Jahkoy Wants To Make R&B Bright Again

The Toronto singer talks about shifting soul narratives with his upcoming EP, Foreign Water.

October 24, 2016
Jahkoy Wants To Make R&B Bright Again Matt Martin

Jahkoy asked the first question when I called him up for an interview last week: “Is this a Toronto area code?” he said, noticing the 647 on caller ID. Though Jahkoy, 22, moved to Los Angeles after signing with Def Jam last year, he’s keen on letting listeners know more about him: where he’s from and where he’s going, in his music as well as his personal life. Toronto is a part of that story — from the west end to downtown to the east end, he calls all of it home — but he refuses to treat the city’s growing name as a crutch to lean on. When we spoke over a crackling connection, Jahkoy was in Miami prepping to perform later that night as part of the Revolt Music Conference alongside artists like Kehlani, Bibi Bourelly, and Cardi B. The night before, he’d submitted his debut EP, Foreign Water, for mastering. Though he’s found an audience by releasing bright R&B Soundcloud loosies for the past couple of years, including the smooth “Downtown” and the Wondagurl-produced “Tough,” it’s on this first EP, out October 28, that Jahkoy said he feels the most himself. He talked with The FADER about finding music through Shakespeare and the violin, transitioning from rapping to singing, and being a Rihanna fan.



How long have you been making music?

Since I was about 11. I was really writing more than anything. In high school, I read a lot of Shakespeare and it inspired a lot of what I was thinking about creating. The way he formed stories was never like, ‘he said, she said.’ It was really thought out; he told stories that rhymed, that didn’t follow the form of a regular story. I also was playing violin in school, partly because we were forced to. I guess I was just going through the different — how do you call it? — the transitions from being a writer to a violinist. Sort of like the transition from being the guy who plays the instruments to the guy who actually does the vocal production. It was hard for me to focus on both things at once because they were new [to me]. I wanted to cater to one more than the other and really master it before moving onto something else. It started as something I did in school but then it became a habit. I don’t remember a moment where I said, ‘Okay, I’m going to make music forever,’ but it was a habit that I couldn’t stop.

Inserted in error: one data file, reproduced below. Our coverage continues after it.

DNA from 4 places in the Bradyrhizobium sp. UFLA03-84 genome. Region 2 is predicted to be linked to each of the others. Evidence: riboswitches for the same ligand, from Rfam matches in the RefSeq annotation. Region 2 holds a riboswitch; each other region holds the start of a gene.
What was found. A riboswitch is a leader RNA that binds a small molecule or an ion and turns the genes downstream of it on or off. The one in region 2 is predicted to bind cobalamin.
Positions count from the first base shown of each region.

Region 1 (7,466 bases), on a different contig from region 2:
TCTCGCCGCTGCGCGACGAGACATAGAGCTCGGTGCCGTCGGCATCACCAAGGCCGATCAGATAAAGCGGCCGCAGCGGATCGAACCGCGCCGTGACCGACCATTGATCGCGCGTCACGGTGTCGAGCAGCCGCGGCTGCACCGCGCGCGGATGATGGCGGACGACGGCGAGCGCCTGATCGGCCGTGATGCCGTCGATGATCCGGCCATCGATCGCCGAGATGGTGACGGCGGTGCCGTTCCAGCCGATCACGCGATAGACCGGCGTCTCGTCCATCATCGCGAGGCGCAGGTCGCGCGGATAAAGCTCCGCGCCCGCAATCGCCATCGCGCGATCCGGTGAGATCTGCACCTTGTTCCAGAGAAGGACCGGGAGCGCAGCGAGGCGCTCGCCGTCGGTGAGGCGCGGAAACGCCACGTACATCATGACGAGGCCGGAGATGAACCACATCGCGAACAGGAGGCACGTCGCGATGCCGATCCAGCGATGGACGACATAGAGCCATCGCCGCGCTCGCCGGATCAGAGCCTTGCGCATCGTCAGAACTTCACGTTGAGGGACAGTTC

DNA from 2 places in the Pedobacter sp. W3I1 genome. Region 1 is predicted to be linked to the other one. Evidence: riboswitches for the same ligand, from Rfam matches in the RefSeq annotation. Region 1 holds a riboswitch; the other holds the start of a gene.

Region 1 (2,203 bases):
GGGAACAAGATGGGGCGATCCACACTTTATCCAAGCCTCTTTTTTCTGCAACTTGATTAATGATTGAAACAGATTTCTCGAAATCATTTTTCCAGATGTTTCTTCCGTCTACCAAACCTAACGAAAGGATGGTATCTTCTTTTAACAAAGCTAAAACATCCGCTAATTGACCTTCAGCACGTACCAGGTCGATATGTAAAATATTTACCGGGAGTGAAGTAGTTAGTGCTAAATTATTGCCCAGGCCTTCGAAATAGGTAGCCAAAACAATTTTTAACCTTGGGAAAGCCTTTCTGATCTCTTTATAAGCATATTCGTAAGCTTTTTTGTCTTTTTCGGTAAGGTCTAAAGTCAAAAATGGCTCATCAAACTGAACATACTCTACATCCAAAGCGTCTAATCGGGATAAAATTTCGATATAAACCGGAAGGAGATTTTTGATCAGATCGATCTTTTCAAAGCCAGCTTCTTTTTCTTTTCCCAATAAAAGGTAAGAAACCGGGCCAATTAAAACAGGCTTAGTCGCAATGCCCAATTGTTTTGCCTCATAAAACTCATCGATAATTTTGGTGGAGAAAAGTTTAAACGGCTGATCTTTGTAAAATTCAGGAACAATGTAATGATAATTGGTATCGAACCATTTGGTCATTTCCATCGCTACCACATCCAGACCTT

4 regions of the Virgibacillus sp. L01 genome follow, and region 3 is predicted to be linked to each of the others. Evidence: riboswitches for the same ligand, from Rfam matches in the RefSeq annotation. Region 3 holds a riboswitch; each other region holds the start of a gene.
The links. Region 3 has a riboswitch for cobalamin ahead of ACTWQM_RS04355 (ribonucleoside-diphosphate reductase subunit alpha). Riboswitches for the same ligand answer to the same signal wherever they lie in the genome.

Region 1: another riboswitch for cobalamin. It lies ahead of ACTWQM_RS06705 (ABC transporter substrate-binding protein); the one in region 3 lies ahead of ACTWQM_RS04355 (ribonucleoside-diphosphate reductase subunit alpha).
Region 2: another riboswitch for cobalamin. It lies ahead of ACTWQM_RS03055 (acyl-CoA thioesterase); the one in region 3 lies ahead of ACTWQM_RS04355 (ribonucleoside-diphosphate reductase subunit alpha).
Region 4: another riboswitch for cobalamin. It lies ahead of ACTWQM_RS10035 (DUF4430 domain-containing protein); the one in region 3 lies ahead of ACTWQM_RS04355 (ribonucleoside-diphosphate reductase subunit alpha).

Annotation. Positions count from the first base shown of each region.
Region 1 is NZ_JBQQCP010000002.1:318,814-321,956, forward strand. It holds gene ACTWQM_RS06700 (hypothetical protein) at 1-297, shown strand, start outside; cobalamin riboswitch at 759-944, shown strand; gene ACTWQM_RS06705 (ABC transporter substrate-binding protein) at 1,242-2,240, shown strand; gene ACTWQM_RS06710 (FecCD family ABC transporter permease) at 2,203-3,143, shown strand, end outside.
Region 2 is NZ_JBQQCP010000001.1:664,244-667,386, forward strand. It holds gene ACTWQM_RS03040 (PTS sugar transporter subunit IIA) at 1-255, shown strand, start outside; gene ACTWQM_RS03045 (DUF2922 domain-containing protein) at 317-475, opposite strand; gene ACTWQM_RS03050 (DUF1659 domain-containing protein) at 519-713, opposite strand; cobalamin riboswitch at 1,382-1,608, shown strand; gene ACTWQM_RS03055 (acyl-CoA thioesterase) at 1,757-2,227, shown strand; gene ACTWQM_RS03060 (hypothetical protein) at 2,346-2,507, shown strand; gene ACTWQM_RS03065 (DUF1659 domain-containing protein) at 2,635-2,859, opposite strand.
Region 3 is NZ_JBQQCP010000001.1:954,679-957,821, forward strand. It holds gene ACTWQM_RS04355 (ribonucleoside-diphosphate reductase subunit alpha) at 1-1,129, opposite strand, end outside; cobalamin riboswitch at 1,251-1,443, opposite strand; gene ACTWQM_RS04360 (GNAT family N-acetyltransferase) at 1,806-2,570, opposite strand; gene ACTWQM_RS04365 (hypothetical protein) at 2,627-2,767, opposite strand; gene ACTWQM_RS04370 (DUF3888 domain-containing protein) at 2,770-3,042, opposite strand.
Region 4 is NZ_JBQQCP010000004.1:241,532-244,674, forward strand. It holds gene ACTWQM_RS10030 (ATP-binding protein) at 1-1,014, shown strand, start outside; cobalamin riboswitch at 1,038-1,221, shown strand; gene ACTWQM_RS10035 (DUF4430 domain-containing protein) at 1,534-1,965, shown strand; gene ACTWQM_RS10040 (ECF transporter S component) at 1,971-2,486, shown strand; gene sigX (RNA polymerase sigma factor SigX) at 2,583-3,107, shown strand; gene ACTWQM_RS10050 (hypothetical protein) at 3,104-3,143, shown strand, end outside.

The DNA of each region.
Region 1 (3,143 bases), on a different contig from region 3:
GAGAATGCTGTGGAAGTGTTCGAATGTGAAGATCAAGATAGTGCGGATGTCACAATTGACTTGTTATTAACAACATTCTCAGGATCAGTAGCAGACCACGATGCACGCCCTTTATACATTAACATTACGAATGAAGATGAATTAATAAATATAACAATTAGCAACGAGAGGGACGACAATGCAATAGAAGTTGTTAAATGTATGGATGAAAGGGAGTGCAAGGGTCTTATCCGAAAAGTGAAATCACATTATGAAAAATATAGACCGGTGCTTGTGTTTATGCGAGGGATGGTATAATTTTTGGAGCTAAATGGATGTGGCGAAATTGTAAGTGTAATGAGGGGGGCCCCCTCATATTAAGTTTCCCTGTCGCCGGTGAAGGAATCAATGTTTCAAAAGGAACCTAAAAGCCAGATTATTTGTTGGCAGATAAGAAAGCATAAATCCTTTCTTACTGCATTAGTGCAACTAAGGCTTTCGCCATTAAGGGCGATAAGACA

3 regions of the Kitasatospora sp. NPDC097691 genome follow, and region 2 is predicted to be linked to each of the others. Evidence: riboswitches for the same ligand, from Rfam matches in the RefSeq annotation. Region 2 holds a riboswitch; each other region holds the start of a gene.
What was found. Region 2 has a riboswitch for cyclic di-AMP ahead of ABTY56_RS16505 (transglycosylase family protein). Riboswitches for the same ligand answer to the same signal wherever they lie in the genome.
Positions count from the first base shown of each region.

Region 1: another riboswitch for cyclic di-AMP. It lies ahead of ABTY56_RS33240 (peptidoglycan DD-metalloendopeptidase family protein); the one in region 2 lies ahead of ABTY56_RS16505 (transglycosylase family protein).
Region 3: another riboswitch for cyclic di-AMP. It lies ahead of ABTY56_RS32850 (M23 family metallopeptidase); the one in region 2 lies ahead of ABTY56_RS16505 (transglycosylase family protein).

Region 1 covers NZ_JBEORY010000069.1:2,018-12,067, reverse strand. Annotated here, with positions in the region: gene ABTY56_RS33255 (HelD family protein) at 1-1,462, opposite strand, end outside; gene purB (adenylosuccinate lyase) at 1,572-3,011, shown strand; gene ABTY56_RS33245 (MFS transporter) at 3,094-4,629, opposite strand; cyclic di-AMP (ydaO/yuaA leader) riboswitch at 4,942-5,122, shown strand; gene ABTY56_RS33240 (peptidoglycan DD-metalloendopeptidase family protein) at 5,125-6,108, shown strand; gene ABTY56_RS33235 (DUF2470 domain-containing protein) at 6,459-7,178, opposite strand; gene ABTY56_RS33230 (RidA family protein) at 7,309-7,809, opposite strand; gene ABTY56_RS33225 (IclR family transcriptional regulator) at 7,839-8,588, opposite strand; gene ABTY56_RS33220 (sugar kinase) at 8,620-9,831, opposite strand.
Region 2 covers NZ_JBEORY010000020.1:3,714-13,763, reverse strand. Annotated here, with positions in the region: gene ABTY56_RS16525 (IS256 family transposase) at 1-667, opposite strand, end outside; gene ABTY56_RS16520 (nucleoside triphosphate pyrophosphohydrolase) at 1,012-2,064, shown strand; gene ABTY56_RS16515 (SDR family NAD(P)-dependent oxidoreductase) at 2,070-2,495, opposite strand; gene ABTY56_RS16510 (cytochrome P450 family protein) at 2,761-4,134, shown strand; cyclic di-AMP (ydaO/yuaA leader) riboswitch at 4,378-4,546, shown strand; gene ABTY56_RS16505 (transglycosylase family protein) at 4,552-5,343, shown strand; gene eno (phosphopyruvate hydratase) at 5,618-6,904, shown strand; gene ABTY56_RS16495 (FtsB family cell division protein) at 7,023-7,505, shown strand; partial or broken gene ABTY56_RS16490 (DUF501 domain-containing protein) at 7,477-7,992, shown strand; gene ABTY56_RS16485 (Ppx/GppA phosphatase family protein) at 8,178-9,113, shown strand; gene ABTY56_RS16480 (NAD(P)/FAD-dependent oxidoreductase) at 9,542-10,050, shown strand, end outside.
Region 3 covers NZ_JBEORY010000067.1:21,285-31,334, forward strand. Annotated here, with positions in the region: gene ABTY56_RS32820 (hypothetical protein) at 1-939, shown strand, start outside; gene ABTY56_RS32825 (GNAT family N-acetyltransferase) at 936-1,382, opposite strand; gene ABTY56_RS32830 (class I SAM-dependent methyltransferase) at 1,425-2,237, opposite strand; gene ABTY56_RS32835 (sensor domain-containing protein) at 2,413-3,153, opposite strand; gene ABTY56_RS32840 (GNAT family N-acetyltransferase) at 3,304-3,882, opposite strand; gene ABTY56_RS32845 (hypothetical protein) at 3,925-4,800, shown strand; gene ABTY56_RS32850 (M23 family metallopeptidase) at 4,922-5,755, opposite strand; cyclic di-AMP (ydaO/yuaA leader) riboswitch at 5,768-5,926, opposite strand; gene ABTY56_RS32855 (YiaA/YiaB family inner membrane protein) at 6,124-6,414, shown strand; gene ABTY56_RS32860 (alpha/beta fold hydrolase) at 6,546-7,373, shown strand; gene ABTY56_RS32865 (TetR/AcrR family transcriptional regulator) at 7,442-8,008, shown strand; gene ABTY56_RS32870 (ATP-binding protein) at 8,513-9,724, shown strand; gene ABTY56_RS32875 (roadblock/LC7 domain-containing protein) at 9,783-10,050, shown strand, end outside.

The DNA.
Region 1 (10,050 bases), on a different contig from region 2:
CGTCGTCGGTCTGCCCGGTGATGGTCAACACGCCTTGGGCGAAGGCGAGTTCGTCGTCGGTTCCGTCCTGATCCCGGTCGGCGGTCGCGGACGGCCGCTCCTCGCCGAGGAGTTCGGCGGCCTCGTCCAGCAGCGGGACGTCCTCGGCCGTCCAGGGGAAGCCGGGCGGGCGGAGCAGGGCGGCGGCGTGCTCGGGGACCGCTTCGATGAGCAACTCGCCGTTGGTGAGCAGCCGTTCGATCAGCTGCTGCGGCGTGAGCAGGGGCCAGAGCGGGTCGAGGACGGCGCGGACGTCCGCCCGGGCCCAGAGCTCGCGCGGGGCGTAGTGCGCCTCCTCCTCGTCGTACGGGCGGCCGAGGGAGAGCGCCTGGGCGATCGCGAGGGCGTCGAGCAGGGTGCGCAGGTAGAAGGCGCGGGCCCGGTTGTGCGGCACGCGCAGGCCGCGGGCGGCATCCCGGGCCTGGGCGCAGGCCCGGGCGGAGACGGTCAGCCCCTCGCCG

When did you first perform?

First time I’ve ever been on stage? I was 13-years-old. There was an event in Toronto at York University called 106 & York. [Laughs] I was very comfortable. I love being on stage, being able to connect with the consumers and the fans, too. Sometimes I’m performing to a lot of new people, so I have to get them to believe in the product. I love getting people involved.